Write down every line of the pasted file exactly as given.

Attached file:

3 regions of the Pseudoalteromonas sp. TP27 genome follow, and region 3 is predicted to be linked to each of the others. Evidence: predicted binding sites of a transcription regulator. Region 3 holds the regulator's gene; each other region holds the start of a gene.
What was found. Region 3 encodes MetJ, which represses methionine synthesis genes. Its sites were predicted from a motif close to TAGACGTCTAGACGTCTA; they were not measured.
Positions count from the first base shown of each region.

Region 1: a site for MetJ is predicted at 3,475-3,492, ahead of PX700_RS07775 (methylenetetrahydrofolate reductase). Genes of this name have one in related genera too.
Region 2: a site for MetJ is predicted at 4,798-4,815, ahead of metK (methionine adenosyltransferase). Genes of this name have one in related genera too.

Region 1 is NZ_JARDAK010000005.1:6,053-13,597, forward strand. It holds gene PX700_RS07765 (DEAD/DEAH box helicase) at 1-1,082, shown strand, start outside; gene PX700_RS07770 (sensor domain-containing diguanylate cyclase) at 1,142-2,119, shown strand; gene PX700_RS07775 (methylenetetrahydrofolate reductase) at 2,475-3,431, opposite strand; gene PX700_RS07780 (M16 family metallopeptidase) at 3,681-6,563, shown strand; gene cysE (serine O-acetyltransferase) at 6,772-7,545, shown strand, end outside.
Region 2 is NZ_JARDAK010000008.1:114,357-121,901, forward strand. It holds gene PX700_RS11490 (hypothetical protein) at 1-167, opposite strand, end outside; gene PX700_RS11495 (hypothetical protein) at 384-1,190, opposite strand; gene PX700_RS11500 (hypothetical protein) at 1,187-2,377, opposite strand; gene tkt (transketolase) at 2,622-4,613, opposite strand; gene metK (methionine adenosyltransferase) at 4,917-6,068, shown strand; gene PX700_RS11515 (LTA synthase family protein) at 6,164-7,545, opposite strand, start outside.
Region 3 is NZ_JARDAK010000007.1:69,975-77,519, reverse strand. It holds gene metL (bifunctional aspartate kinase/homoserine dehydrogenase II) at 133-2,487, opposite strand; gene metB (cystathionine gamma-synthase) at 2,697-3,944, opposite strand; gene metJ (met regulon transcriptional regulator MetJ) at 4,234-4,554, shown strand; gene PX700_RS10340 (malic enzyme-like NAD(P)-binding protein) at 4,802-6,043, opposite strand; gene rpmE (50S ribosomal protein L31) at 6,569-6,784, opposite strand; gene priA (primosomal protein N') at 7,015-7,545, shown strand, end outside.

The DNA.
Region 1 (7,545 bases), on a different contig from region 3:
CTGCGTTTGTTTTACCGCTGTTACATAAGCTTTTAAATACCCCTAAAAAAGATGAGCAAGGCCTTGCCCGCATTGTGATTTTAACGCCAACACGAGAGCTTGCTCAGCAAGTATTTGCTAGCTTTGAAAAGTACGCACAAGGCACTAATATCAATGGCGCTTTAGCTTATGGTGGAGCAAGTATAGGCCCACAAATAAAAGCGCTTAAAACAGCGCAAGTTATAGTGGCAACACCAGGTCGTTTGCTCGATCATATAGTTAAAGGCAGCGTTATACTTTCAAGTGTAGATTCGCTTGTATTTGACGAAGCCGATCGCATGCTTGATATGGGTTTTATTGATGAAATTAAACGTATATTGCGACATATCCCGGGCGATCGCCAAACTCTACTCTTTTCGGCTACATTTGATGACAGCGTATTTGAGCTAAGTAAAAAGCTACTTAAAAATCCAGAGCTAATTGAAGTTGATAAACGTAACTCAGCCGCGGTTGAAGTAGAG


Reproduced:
3 regions of the Pseudoalteromonas sp. TP27 genome follow, and region 3 is predicted to be linked to each of the others. Evidence: predicted binding sites of a transcription regulator. Region 3 holds the regulator's gene; each other region holds the start of a gene.
What was found. Region 3 encodes MetJ, which represses methionine synthesis genes. Its sites were predicted from a motif close to TAGACGTCTAGACGTCTA; they were not measured.
Positions count from the first base shown of each region.

Region 1: a site for MetJ is predicted at 3,475-3,492, ahead of PX700_RS07775 (methylenetetrahydrofolate reductase). Genes of this name have one in related genera too.
Region 2: a site for MetJ is predicted at 4,798-4,815, ahead of metK (methionine adenosyltransferase). Genes of this name have one in related genera too.

Region 1 is NZ_JARDAK010000005.1:6,053-13,597, forward strand. It holds gene PX700_RS07765 (DEAD/DEAH box helicase) at 1-1,082, shown strand, start outside; gene PX700_RS07770 (sensor domain-containing diguanylate cyclase) at 1,142-2,119, shown strand; gene PX700_RS07775 (methylenetetrahydrofolate reductase) at 2,475-3,431, opposite strand; gene PX700_RS07780 (M16 family metallopeptidase) at 3,681-6,563, shown strand; gene cysE (serine O-acetyltransferase) at 6,772-7,545, shown strand, end outside.
Region 2 is NZ_JARDAK010000008.1:114,357-121,901, forward strand. It holds gene PX700_RS11490 (hypothetical protein) at 1-167, opposite strand, end outside; gene PX700_RS11495 (hypothetical protein) at 384-1,190, opposite strand; gene PX700_RS11500 (hypothetical protein) at 1,187-2,377, opposite strand; gene tkt (transketolase) at 2,622-4,613, opposite strand; gene metK (methionine adenosyltransferase) at 4,917-6,068, shown strand; gene PX700_RS11515 (LTA synthase family protein) at 6,164-7,545, opposite strand, start outside.
Region 3 is NZ_JARDAK010000007.1:69,975-77,519, reverse strand. It holds gene metL (bifunctional aspartate kinase/homoserine dehydrogenase II) at 133-2,487, opposite strand; gene metB (cystathionine gamma-synthase) at 2,697-3,944, opposite strand; gene metJ (met regulon transcriptional regulator MetJ) at 4,234-4,554, shown strand; gene PX700_RS10340 (malic enzyme-like NAD(P)-binding protein) at 4,802-6,043, opposite strand; gene rpmE (50S ribosomal protein L31) at 6,569-6,784, opposite strand; gene priA (primosomal protein N') at 7,015-7,545, shown strand, end outside.

The DNA.
Region 1 (7,545 bases), on a different contig from region 3:
CTGCGTTTGTTTTACCGCTGTTACATAAGCTTTTAAATACCCCTAAAAAAGATGAGCAAGGCCTTGCCCGCATTGTGATTTTAACGCCAACACGAGAGCTTGCTCAGCAAGTATTTGCTAGCTTTGAAAAGTACGCACAAGGCACTAATATCAATGGCGCTTTAGCTTATGGTGGAGCAAGTATAGGCCCACAAATAAAAGCGCTTAAAACAGCGCAAGTTATAGTGGCAACACCAGGTCGTTTGCTCGATCATATAGTTAAAGGCAGCGTTATACTTTCAAGTGTAGATTCGCTTGTATTTGACGAAGCCGATCGCATGCTTGATATGGGTTTTATTGATGAAATTAAACGTATATTGCGACATATCCCGGGCGATCGCCAAACTCTACTCTTTTCGGCTACATTTGATGACAGCGTATTTGAGCTAAGTAAAAAGCTACTTAAAAATCCAGAGCTAATTGAAGTTGATAAACGTAACTCAGCCGCGGTTGAAGTAGAG